New York’s Magic Road Mile Returns
As the Fifth Avenue Mile celebrates its 40-year anniversary on Sunday, here’s a look at the legacy of the race
This Sunday, after being canceled for the first time in its 40-year history because of the pandemic, the Fifth Avenue Mile returns to New York City. It’s a race that boasts a reassuringly idiot-proof course: a 20-block straight shot along the eastern edge of Central Park, from the Metropolitan Museum of Art to the finish near East 60th Street. For the professional and amateur athletes who will be competing on the weekend, the challenge will be to correctly mete out their efforts so that, to paraphrase Once a Runner, they go broke at the precise moment they no longer need their coin. That may be the point of every race, but it’s especially acute in the Fifth Avenue Mile, where, thanks to an-ever-so-slight downhill in the second half of the course, the finish line can seem tantalizingly close with several hundred meters left to run. Short road races are their own special kind of beast.
Just ask Paul Chelimo, a shrewd tactician on the track who just won a bronze medal in the 5,000-meters at the Tokyo Olympics, who will be making his Fifth Avenue debut in Manhattan on Sunday. “On the track, it’s easier to gauge how much you still have to run,” Chelimo told me recently. “The roads are different. Sometimes, you got like 400 meters to go and try to kick. You get to like 50 meters to go and feel, like, uh-oh, it’s supposed to be over by now.”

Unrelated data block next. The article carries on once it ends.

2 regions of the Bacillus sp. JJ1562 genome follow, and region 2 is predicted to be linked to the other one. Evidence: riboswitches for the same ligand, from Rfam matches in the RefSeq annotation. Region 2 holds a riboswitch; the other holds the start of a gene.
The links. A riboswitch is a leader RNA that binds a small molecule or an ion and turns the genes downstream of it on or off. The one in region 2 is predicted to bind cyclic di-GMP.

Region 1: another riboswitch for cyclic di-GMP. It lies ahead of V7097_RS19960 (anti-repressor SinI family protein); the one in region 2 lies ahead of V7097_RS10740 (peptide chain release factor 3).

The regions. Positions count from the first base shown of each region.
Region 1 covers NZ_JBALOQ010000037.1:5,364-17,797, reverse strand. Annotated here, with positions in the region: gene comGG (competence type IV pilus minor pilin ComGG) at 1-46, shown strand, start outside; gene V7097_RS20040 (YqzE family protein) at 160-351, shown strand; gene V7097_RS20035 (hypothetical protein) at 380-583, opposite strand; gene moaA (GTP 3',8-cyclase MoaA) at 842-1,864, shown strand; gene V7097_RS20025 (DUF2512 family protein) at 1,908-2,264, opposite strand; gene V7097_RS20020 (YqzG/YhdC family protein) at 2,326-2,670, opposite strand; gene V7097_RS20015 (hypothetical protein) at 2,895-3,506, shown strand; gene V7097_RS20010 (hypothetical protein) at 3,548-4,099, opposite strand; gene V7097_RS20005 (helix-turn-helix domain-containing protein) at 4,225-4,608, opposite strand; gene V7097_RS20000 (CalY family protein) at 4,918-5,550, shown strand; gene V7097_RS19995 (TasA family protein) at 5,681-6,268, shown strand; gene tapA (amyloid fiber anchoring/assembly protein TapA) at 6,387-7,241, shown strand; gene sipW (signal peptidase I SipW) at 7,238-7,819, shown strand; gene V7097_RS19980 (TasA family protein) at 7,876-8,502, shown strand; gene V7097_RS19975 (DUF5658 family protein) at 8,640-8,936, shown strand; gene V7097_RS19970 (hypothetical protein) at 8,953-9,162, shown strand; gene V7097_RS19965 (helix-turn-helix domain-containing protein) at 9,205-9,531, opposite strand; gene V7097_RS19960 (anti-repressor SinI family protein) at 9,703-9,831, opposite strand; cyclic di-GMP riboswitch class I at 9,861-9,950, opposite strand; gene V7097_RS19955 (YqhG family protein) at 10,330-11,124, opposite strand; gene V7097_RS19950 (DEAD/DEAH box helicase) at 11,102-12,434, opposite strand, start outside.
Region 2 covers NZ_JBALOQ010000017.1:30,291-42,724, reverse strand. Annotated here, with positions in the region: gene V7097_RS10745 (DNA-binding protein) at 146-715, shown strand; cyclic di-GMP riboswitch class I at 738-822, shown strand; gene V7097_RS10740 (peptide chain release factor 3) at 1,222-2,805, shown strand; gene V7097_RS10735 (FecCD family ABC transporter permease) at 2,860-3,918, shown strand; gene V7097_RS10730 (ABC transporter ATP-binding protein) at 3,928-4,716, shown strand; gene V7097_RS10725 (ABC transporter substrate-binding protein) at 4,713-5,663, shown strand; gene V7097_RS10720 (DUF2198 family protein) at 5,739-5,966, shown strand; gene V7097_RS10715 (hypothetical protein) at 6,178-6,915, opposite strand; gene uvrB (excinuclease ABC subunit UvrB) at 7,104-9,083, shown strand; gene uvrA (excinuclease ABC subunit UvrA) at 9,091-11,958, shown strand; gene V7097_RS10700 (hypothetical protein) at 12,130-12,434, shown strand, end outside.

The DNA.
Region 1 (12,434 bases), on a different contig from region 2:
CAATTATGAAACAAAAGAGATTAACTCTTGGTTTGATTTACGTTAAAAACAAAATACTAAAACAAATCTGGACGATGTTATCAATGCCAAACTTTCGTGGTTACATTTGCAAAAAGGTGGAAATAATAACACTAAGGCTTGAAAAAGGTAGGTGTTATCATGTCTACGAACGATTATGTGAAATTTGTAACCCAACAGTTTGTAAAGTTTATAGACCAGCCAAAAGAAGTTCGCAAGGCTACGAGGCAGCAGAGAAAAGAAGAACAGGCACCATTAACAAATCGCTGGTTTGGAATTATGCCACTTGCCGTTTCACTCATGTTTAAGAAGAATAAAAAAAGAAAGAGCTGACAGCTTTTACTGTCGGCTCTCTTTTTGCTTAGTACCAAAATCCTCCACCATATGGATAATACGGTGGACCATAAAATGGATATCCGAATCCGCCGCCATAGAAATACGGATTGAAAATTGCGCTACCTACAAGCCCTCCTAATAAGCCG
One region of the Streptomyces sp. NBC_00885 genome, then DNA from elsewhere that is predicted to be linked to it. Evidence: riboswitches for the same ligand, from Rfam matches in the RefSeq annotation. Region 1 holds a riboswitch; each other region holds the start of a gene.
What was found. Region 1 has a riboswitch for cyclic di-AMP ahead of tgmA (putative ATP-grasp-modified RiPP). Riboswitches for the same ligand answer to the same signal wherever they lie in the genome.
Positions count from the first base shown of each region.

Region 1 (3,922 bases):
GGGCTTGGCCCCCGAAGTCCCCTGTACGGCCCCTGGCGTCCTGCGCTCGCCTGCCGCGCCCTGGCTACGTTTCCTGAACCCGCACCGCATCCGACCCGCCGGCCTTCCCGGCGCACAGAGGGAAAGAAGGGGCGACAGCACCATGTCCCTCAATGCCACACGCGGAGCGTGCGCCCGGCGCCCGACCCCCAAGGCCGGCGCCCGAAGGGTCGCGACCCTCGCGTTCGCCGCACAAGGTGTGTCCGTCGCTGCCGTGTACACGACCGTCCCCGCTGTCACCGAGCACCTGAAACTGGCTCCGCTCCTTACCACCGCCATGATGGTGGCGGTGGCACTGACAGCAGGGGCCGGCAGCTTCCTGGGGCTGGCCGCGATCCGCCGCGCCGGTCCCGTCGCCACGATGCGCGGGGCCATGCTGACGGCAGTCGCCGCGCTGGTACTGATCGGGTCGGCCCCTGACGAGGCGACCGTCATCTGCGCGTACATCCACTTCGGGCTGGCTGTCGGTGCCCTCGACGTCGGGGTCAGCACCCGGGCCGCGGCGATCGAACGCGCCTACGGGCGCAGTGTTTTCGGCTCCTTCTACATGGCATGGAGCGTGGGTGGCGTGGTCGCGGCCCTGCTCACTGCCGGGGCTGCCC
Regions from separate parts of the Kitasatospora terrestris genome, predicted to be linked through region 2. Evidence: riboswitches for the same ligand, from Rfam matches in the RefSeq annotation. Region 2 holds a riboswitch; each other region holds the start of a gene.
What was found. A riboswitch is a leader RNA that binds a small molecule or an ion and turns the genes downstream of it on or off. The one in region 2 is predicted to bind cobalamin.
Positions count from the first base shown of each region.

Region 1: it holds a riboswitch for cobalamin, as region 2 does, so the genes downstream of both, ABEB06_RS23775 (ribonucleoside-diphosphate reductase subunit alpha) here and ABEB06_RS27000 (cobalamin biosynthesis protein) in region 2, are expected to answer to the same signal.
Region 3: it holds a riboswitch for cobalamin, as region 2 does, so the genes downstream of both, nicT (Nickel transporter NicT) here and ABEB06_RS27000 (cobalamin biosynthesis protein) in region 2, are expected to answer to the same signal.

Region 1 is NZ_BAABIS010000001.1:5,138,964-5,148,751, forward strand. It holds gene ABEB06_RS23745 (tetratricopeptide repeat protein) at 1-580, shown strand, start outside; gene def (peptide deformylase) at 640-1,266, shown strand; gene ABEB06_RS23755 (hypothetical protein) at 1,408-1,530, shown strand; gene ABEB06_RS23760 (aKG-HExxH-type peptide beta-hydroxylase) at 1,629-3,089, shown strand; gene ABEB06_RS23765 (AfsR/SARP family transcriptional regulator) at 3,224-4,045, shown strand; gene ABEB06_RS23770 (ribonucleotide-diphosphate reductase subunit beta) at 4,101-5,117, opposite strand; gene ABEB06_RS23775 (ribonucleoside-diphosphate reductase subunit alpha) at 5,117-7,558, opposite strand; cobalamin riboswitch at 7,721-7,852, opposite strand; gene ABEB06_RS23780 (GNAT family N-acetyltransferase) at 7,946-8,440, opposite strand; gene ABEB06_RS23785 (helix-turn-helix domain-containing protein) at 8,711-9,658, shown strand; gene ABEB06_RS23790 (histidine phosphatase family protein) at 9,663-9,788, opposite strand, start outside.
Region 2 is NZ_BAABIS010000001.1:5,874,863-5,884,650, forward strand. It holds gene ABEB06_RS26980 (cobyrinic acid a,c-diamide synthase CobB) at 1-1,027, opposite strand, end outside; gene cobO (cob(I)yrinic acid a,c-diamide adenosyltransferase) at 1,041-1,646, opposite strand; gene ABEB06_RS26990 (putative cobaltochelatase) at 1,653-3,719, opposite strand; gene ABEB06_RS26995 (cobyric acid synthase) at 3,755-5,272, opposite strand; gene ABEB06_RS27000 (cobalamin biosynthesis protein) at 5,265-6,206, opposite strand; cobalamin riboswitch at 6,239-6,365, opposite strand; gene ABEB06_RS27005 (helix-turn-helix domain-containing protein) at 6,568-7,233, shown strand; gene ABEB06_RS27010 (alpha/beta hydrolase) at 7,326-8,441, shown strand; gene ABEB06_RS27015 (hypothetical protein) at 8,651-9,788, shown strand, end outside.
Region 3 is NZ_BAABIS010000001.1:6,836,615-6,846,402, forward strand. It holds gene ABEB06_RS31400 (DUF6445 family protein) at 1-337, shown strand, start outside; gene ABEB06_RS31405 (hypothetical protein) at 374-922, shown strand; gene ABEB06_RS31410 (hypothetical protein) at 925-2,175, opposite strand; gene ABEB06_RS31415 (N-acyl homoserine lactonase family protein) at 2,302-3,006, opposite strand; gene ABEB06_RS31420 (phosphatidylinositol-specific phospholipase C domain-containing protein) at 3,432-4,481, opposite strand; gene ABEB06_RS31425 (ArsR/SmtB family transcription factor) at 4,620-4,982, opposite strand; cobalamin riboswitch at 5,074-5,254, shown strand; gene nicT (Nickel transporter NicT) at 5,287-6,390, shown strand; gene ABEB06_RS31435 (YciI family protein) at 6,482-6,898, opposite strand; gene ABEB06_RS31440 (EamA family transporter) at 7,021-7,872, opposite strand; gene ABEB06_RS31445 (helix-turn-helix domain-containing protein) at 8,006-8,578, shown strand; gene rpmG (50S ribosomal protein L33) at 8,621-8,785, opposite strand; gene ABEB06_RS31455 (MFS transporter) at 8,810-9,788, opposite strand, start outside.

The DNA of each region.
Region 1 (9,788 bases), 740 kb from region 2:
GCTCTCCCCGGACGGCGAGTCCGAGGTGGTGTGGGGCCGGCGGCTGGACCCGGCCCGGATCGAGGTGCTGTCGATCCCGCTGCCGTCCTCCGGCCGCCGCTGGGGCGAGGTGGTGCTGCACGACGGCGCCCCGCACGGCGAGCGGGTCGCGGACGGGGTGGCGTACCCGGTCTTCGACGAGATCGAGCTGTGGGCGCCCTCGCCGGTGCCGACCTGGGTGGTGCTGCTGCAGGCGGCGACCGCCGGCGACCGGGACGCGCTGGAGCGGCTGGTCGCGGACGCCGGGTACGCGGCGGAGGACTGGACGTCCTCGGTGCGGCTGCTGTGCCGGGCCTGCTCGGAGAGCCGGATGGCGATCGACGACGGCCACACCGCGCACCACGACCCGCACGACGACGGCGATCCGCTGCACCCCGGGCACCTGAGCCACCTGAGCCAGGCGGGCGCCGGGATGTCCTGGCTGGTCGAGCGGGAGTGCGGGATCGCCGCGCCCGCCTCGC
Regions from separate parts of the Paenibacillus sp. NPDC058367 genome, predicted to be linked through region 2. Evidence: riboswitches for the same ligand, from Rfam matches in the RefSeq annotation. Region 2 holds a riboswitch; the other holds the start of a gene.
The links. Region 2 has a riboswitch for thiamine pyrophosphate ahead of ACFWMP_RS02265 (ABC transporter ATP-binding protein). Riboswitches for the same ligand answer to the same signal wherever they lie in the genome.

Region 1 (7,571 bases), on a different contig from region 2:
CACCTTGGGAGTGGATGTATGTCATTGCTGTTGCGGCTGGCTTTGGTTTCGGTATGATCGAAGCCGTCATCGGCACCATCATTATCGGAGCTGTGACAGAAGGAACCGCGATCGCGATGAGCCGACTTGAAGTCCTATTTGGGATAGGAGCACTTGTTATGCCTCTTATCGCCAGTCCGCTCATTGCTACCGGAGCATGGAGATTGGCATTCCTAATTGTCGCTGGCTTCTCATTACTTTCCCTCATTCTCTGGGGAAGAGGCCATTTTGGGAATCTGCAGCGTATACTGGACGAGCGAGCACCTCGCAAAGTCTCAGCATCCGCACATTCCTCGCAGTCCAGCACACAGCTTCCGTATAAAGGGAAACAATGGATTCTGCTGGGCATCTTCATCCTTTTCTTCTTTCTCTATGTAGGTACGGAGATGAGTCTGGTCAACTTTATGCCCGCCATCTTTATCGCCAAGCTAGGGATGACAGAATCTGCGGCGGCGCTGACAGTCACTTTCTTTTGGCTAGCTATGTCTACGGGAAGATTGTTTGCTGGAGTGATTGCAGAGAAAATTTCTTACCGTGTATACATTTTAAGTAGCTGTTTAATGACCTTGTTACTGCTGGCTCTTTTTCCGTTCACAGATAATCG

Indeed. I have my own uh-oh memory from the last time I ran Fifth Avenue, in 2017. I felt supremely confident cresting the hill at the halfway mark and launched into a heroic push towards the finish, only to be caught by more prudent racers when I ran out of gas about ten seconds too soon. For such a short race, the mile can feel very, very long.
Two people who have managed to get it right at the Fifth Avenue Mile again and again are Jenny Simpson and Nick Willis. In 2019, Simpson won her seventh consecutive title (and eighth total) in a course record of four minutes and 16.1 seconds. The same year, Willis won the men’s pro race for the fifth time, making him the event’s all-time most decorated male athlete. Both runners have repeatedly displayed a preternatural ability to close on this course, saving a final burst of energy so that they can be a half-yard ahead of their competition just as they cross the line.